Sex, drugs and early death: research reveals musicians living fast really do die younger
New research reveals what followers of the notorious '27 club' have known for years - that a fast-living rock 'n' roll lifestyle results in premature death
Nick Clark is the arts correspondent of The Independent. He joined the newspaper in June 2007, initially reporting on the stock markets. He has covered beats including the City, and technology, media and telecoms and made the switch to arts in December 2011. He has also contributed articles to the sports section.
Wednesday 19 December 2012
Those yearning to live the Rock and Roll lifestyle should take note; musicians living fast really do die younger.
Studies by the Centre for Public Health found that in the past 50 years, musicians were more likely to die prematurely than the wider population.
The lavish lifestyle of sex, drugs and rock ’n’ roll may be hugely appealing but can result in the tragedy of premature deaths with artists such as Amy Winehouse and Whitney Houston.
Among the surprise revelations, the report “Dying to be famous” showed solo performers are twice as likely to die as their counterparts in bands. It also revealed that a third of those who died young and been subjected to abuse in childhood.
Professor Mark Bellis, at the Centre for Public Health at Liverpool John Moores University, decided to look behind the tragic tales from Tupac to Sid Vicious to examine the relationship between fame and premature mortality.
“We wanted to examine the risks associated with being a rock star, and whether it was higher than other areas,” Professor Bellis said.
After studying 1,489 famous musicians in North America and Europe who became celebrities in the 50 years to 2006, he said that music stars had “reduced survival compared to the general population”.
The results, which were published in the online journal BMJ Open, found that 5.4 per cent of those in bands died prematurely in the UK, while the figure rose to 9.8 per cent among solo musicians. Those percentages both doubled in the US.
The professor said: “This culture exposes people to a certain lifestyle, and on the other hand certain people are more drawn towards it. The opportunities are magnified”
The obsession with dead musicians is nothing new. There is even the so called “27 Club” where musicians including Janis Joplin, Jim Morrison, Jimi Hendrix and more recently Winehouse, all died at the age of 27 often through substance abuse. However, the report found that an elevated risk at that age was “unsubstantiated”.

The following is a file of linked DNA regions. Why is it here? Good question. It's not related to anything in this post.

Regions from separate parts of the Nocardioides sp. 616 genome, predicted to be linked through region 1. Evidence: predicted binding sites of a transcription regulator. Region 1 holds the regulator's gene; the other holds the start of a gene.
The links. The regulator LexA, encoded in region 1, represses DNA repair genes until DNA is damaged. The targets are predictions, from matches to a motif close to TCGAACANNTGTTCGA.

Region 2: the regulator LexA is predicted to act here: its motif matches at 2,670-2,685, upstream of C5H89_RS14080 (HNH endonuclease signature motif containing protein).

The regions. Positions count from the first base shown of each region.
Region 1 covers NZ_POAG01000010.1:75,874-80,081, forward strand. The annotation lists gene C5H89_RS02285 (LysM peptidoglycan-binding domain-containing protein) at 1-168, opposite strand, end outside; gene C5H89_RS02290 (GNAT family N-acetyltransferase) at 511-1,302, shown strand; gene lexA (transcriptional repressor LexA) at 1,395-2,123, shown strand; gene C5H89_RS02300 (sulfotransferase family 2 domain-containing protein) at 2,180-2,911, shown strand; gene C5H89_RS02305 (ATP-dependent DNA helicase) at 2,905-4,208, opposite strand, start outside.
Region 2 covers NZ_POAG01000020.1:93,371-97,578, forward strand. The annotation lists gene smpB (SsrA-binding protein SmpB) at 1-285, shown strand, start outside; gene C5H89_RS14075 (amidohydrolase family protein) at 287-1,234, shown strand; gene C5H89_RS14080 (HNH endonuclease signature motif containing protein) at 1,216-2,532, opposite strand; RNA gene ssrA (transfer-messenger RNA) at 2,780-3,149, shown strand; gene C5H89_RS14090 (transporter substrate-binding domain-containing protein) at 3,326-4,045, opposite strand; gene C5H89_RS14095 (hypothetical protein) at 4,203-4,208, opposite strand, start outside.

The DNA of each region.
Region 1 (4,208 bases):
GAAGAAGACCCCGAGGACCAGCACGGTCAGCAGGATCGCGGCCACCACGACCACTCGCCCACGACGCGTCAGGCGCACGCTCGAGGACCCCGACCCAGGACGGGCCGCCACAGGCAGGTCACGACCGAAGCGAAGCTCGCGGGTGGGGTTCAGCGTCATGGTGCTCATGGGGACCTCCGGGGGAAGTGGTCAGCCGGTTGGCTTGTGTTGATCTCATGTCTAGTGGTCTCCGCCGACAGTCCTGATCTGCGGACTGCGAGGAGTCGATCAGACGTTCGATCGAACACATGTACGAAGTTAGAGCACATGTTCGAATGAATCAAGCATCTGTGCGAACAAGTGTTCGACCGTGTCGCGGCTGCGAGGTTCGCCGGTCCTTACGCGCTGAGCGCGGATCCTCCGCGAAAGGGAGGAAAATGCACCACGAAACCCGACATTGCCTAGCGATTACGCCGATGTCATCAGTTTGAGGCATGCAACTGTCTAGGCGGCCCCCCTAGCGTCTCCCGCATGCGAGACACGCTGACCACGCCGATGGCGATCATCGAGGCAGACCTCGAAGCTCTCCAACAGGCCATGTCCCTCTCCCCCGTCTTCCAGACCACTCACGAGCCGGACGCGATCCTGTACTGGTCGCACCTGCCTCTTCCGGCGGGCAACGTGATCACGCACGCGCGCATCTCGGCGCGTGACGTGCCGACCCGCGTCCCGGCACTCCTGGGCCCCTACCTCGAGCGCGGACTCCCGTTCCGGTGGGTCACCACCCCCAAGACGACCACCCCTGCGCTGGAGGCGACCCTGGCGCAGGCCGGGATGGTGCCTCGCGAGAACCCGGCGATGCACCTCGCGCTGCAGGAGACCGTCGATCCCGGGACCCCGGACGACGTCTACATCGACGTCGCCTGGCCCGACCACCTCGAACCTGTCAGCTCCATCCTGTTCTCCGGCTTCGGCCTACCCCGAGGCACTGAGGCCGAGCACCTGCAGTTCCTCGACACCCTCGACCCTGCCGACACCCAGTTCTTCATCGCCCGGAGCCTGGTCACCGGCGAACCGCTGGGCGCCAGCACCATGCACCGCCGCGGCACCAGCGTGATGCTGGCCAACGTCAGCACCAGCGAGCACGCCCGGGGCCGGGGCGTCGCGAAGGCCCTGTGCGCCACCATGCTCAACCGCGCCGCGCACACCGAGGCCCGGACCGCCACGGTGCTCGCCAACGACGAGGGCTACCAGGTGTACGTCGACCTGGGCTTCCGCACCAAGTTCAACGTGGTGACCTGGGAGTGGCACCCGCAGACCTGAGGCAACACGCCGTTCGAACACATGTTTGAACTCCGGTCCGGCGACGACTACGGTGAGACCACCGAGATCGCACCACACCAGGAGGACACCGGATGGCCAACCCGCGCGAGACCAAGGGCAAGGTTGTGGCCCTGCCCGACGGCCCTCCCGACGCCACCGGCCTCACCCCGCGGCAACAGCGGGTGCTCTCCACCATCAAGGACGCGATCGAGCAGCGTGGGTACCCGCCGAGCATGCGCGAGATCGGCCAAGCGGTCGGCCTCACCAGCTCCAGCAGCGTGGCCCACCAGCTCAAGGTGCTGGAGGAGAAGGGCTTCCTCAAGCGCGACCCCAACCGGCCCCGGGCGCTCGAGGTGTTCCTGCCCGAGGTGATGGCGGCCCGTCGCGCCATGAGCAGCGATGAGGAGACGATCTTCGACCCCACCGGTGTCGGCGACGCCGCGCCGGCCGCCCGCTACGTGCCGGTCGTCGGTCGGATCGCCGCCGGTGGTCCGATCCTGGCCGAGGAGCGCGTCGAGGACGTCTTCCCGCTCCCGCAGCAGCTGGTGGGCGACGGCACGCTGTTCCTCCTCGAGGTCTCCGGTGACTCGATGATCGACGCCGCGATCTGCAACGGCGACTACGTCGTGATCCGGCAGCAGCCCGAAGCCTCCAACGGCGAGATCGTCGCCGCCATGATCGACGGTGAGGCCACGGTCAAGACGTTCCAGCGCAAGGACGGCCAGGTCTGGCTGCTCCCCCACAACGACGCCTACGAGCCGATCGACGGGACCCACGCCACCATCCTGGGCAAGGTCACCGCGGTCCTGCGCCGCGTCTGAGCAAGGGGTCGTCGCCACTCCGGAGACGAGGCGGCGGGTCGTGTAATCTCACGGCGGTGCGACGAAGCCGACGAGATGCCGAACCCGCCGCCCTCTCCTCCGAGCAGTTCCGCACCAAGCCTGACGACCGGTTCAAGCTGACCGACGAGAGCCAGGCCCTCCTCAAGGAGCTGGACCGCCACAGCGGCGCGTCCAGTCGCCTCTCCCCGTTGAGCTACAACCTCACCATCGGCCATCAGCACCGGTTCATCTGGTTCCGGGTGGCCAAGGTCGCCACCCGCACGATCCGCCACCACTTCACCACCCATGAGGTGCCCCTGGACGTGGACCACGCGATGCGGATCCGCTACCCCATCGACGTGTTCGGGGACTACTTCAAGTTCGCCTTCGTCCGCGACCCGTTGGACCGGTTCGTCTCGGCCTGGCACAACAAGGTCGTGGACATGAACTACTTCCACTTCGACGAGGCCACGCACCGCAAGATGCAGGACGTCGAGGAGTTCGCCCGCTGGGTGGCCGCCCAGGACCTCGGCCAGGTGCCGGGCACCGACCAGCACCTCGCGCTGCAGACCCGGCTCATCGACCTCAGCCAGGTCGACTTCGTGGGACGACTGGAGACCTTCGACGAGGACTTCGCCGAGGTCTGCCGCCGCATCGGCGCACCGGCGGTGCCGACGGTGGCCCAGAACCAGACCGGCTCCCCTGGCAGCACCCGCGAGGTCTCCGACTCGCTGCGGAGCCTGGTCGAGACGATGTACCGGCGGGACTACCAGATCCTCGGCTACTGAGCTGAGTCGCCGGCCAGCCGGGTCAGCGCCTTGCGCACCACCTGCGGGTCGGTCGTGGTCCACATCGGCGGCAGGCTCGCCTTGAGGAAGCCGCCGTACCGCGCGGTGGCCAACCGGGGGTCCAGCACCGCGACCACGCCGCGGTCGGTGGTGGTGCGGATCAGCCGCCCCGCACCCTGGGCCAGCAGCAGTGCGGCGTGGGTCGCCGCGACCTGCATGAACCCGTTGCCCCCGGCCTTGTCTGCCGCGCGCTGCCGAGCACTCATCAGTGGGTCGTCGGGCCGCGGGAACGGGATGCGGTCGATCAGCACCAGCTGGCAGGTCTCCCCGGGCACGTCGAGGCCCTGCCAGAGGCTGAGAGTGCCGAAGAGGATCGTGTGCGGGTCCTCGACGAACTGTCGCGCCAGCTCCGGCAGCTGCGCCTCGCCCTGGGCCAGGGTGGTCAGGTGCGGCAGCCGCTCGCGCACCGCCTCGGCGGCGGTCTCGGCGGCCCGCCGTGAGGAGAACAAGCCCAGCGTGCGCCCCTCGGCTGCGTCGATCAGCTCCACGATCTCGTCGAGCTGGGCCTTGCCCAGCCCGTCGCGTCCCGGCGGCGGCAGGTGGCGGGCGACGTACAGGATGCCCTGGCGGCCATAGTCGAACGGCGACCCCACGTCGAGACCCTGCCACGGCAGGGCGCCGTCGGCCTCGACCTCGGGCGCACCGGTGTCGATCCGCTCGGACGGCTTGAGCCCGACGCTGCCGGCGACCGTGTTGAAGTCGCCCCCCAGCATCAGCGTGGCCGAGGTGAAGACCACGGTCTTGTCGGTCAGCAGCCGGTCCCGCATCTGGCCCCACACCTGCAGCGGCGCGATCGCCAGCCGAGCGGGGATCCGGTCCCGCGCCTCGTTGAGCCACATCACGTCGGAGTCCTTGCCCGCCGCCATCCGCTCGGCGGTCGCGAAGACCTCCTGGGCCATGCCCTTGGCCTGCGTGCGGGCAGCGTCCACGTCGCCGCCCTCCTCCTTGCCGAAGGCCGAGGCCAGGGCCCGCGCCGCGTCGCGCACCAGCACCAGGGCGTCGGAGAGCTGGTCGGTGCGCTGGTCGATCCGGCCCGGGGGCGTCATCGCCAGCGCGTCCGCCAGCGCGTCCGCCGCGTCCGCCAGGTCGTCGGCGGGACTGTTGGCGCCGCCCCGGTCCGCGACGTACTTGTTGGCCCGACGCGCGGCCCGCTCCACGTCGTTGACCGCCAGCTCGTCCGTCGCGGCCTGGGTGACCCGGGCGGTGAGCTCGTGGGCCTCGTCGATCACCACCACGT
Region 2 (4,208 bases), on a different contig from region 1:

A third of the stars that died had adverse childhood experience, which the report termed as physical, emotional or sexual abuse. Others included living with a chronically depressed, suicidal or mentally ill person or a substance abuser or coming from a broken home.
The career “may be attractive to those escaping an unhappy childhood, but it may also provide the resource to feed a pre-disposition to unhealthy and risky behaviour,” Professor Bellis said.
Four in five of the dead stars who suffered several forms of abuse in their childhood died of substance misuse or violence-related causes. “We found that those going into the industry may have a variety of insecurities and they may need protecting.”
“You get a bigger concentration of adverse childhood experience in the poorer areas,” he said. “People may see music as a way out. Many may think millions of pounds will undo the trauma. That doesn’t seem to be the case.”
The deaths are higher in America than Europe, where the authors pointed to a different support system, such as universal healthcare, and culture. “Also the risk behaviour in the US is different, because they have access to guns,” the professor said.
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